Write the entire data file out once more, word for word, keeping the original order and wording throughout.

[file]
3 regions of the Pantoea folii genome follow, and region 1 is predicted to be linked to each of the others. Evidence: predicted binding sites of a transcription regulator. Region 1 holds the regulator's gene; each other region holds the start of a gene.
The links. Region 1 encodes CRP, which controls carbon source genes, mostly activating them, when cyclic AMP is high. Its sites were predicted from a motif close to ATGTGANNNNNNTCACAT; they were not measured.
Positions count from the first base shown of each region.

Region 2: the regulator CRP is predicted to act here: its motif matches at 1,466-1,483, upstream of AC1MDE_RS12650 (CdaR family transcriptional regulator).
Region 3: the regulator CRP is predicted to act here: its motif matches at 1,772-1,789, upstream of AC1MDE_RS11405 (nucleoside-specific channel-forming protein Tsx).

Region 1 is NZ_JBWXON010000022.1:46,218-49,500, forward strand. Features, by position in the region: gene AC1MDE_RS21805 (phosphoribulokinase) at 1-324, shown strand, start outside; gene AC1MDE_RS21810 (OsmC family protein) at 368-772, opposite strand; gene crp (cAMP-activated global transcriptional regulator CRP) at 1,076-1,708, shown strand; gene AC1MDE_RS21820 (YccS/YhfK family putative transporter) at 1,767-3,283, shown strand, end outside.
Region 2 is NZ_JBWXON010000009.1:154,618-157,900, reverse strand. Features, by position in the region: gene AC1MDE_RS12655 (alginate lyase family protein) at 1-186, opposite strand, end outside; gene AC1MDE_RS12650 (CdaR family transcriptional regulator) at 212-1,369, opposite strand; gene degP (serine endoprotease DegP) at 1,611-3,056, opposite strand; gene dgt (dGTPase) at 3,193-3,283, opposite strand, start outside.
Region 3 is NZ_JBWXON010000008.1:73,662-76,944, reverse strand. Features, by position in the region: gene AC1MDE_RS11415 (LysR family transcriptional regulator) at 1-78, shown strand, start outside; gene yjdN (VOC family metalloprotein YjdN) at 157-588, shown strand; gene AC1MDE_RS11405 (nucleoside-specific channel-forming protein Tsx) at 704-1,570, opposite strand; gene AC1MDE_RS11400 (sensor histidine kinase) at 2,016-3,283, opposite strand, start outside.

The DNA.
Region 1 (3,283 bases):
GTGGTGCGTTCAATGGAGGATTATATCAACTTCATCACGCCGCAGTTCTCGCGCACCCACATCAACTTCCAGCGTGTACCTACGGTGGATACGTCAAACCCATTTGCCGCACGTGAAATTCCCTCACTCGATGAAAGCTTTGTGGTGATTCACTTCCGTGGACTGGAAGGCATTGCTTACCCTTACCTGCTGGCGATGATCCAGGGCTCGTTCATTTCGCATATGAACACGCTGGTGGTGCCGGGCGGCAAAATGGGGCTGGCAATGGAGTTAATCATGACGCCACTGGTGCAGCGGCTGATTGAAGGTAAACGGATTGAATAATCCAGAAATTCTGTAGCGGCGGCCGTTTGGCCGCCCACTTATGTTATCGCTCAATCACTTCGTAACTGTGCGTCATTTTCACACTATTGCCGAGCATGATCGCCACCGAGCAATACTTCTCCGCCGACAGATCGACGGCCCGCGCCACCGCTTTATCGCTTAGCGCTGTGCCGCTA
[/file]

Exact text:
3 regions of the Pantoea folii genome follow, and region 1 is predicted to be linked to each of the others. Evidence: predicted binding sites of a transcription regulator. Region 1 holds the regulator's gene; each other region holds the start of a gene.
The links. Region 1 encodes CRP, which controls carbon source genes, mostly activating them, when cyclic AMP is high. Its sites were predicted from a motif close to ATGTGANNNNNNTCACAT; they were not measured.
Positions count from the first base shown of each region.

Region 2: the regulator CRP is predicted to act here: its motif matches at 1,466-1,483, upstream of AC1MDE_RS12650 (CdaR family transcriptional regulator).
Region 3: the regulator CRP is predicted to act here: its motif matches at 1,772-1,789, upstream of AC1MDE_RS11405 (nucleoside-specific channel-forming protein Tsx).

Region 1 is NZ_JBWXON010000022.1:46,218-49,500, forward strand. Features, by position in the region: gene AC1MDE_RS21805 (phosphoribulokinase) at 1-324, shown strand, start outside; gene AC1MDE_RS21810 (OsmC family protein) at 368-772, opposite strand; gene crp (cAMP-activated global transcriptional regulator CRP) at 1,076-1,708, shown strand; gene AC1MDE_RS21820 (YccS/YhfK family putative transporter) at 1,767-3,283, shown strand, end outside.
Region 2 is NZ_JBWXON010000009.1:154,618-157,900, reverse strand. Features, by position in the region: gene AC1MDE_RS12655 (alginate lyase family protein) at 1-186, opposite strand, end outside; gene AC1MDE_RS12650 (CdaR family transcriptional regulator) at 212-1,369, opposite strand; gene degP (serine endoprotease DegP) at 1,611-3,056, opposite strand; gene dgt (dGTPase) at 3,193-3,283, opposite strand, start outside.
Region 3 is NZ_JBWXON010000008.1:73,662-76,944, reverse strand. Features, by position in the region: gene AC1MDE_RS11415 (LysR family transcriptional regulator) at 1-78, shown strand, start outside; gene yjdN (VOC family metalloprotein YjdN) at 157-588, shown strand; gene AC1MDE_RS11405 (nucleoside-specific channel-forming protein Tsx) at 704-1,570, opposite strand; gene AC1MDE_RS11400 (sensor histidine kinase) at 2,016-3,283, opposite strand, start outside.

The DNA.
Region 1 (3,283 bases):
GTGGTGCGTTCAATGGAGGATTATATCAACTTCATCACGCCGCAGTTCTCGCGCACCCACATCAACTTCCAGCGTGTACCTACGGTGGATACGTCAAACCCATTTGCCGCACGTGAAATTCCCTCACTCGATGAAAGCTTTGTGGTGATTCACTTCCGTGGACTGGAAGGCATTGCTTACCCTTACCTGCTGGCGATGATCCAGGGCTCGTTCATTTCGCATATGAACACGCTGGTGGTGCCGGGCGGCAAAATGGGGCTGGCAATGGAGTTAATCATGACGCCACTGGTGCAGCGGCTGATTGAAGGTAAACGGATTGAATAATCCAGAAATTCTGTAGCGGCGGCCGTTTGGCCGCCCACTTATGTTATCGCTCAATCACTTCGTAACTGTGCGTCATTTTCACACTATTGCCGAGCATGATCGCCACCGAGCAATACTTCTCCGCCGACAGATCGACGGCCCGCGCCACCGCTTTATCGCTTAGCGCTGTGCCGCTA